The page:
Many people stop looking at trees after the leaves fall off, but this is when I think trees become the most interesting. And one of the best artists at interpreting trees in all their raw, twisted glory is the great Arthur Rackham (1867-1939). He was famous for illustrating classic fantasy and children’s books such as Alice’s Adventures in Wonderland and Peter Pan in Kensington Gardens, and influenced generations of artists who came after him.
His trees are especially unique, and often become characters in the story. The world of humans and nature come together, and it is often hard to distinguish between his whimsical characters and their surrounding landscape. He had a flair for making his trees seem like living creatures, often literally with faces and arms, but also just by their organic and sinewy shape, as they grip the earth with their claw-like roots.
So the next time you go walking in the winter, stop to notice the trees, and you may be pleasantly surprised. I will discuss more of Rackham’s work in future posts, but in the meantime, here are just some of his amazing trees.
Autumn is fast disappearing, as the few remaining leaves manage to cling to the trees. It is a season of transition, all the more precious because of its fleeting nature. Here are some beautiful fall images by artist Kristina Swarner that perfectly evoke the feeling of autumn, when leaves are turning, seeds are scattering, and birds are flying south.
Kristina is the illustrator of several children’s books, and her lyrical work is very much inspired by nature. You can see more of her work at her website.
Andrew Millner is an artist who creates digital images of plants and trees, exploring the natural world and the way we see it. His method is to take photographs from many angles and trace contour drawings on a computer tablet. The resulting images are amazingly detailed and very unique. Here is an excerpt from his own artist statement:
What is “nature?” What is “natural?” These questions are increasingly difficult to answer as the borders of the natural and artificial continue to blur. As the sphere of human influence grows larger, questions about our relationship to the “natural” and our place in it prove ever more pressing.
The digital medium describes all things equally; the near and the far, the large and the small, without the prejudice inherent in our familiar acts of looking. The idiosyncrasies of my hand trace over photographs taken from multiple points of view. Through the process of zooming in and out, the drawings capture information outside the experience of the human eye or camera. The closer one gets to these works, the more one can see. It is a pure act of drawing, evoking a mental map of the natural world.
For his gallery shows, Millner prints out his works on a huge scale, allowing the viewer to explore them in all their scope and detail. The monochromatic palette focuses attention on the patterns and forms, and lets us marvel at the maze of branches and leaves. The relationship between the digital and natural world is a something we have only begun to grapple with as a society, and these works are a beautiful example of how art can help us move towards a better understanding of our world.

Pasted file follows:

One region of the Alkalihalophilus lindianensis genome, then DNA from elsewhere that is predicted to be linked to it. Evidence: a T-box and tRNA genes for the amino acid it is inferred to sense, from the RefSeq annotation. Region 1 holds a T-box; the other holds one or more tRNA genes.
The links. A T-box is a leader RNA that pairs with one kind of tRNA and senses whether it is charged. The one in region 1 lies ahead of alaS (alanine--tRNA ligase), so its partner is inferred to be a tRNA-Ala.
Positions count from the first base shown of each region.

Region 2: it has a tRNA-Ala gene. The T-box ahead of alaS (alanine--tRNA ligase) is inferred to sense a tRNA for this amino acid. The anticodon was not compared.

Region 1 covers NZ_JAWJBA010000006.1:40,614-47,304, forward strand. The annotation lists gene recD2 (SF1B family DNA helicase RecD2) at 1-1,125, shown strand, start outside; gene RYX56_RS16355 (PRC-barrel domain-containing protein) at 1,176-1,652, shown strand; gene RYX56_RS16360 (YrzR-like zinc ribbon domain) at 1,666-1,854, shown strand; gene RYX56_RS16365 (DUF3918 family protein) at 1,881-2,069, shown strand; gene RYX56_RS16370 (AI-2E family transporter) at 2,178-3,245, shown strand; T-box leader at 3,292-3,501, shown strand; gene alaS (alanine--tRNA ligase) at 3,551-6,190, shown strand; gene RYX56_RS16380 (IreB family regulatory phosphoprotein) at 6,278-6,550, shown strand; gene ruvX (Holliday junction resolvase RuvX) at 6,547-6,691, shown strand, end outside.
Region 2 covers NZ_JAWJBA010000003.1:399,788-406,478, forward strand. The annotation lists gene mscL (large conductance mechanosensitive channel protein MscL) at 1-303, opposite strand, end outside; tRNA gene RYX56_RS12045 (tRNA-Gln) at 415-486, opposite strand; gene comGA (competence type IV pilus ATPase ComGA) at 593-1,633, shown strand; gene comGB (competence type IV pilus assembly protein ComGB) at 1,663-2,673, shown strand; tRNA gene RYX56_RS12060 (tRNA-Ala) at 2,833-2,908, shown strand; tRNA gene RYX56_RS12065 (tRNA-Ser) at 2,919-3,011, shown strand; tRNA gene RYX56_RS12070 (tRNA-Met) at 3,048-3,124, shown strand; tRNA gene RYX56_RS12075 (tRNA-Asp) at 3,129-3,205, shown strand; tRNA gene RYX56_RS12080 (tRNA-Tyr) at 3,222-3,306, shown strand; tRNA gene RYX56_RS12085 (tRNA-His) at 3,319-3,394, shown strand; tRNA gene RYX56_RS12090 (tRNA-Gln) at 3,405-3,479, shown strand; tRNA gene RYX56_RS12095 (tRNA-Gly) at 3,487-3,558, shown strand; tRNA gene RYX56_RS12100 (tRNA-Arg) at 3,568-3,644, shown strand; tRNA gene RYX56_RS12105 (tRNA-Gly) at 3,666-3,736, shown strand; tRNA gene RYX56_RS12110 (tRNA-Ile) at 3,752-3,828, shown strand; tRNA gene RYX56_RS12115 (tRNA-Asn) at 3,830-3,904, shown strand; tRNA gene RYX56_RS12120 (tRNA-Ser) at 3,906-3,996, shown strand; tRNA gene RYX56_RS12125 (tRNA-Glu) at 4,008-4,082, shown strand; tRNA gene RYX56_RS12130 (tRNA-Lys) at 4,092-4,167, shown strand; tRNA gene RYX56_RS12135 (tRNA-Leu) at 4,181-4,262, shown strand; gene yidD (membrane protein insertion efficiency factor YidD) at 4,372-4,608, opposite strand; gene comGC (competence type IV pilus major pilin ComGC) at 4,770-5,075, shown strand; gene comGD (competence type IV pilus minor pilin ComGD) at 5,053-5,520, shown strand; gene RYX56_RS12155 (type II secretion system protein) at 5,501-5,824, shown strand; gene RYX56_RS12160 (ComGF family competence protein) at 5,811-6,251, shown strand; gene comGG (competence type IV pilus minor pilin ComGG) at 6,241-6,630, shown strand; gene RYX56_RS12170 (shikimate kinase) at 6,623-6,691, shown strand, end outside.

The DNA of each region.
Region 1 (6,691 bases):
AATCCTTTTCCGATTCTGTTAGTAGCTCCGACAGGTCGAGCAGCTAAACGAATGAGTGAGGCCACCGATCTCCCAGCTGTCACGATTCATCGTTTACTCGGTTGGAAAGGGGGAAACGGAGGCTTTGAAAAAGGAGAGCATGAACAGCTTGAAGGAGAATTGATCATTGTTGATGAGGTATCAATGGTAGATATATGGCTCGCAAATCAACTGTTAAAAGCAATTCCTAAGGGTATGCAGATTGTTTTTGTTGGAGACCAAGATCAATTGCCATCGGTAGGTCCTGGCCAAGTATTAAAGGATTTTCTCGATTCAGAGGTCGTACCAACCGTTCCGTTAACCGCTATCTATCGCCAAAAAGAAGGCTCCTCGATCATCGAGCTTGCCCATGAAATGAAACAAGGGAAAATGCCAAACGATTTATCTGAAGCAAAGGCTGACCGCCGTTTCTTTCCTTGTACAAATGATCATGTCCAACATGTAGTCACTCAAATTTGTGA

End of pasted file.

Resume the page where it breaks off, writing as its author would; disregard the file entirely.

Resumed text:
Andrew Millner’s work is on display through October 28th at the Miller Block Gallery in Boston. I also encourage you to visit his website where you can see close-up/interactive views of his drawings.
Mary Delany was one amazing woman. She lived in England during the 1700s, and in the course of her 88 years she was a gardener, painter, naturalist, art collector, and friend to the likes of Jonathan Swift and George Frederick Handel. At the age of 72 she took up a new art form – paper collage. The image above is made entirely of cut paper.
She crafted nearly a thousand of these beautiful collages in the final years of her life, all depicting real plants and flowers. They say she carried paper and scissors wherever she went.
Mary Delany is the subject of a new exhibit entitled “Mary Delany and Her Circle” on view at the Yale Center for British Art in New Haven through January 3, 2010. For anyone who thinks it’s too late in life to try something new, she is quite an inspiration.
Here is a link to a more detailed review of the exhibit at the New York Times blog.
Welcome to my new blog! Here I will be discussing and celebrating the many ways that artists explore nature, focusing on fine art, books, films, and other media.
We live in a rapidly changing world full of paradox. As technology bridges distances and allows us to see and experience things we never could before, the natural world is changing and disappearing before our very eyes. Just as we are learning more about our world, we are also becoming more distant from it.
Artist and writers have always been inspired by the world around them. I hope that by calling attention to their works, I will inspire readers of this blog to seek and discover their own marvelous ways of seeing and appreciating the world around them.
For this first posting, I present some of the earliest surviving images inspired by nature, painted on cave walls over 15,000 years ago. In today’s age of disposable media, will we ever create anything as lasting as these?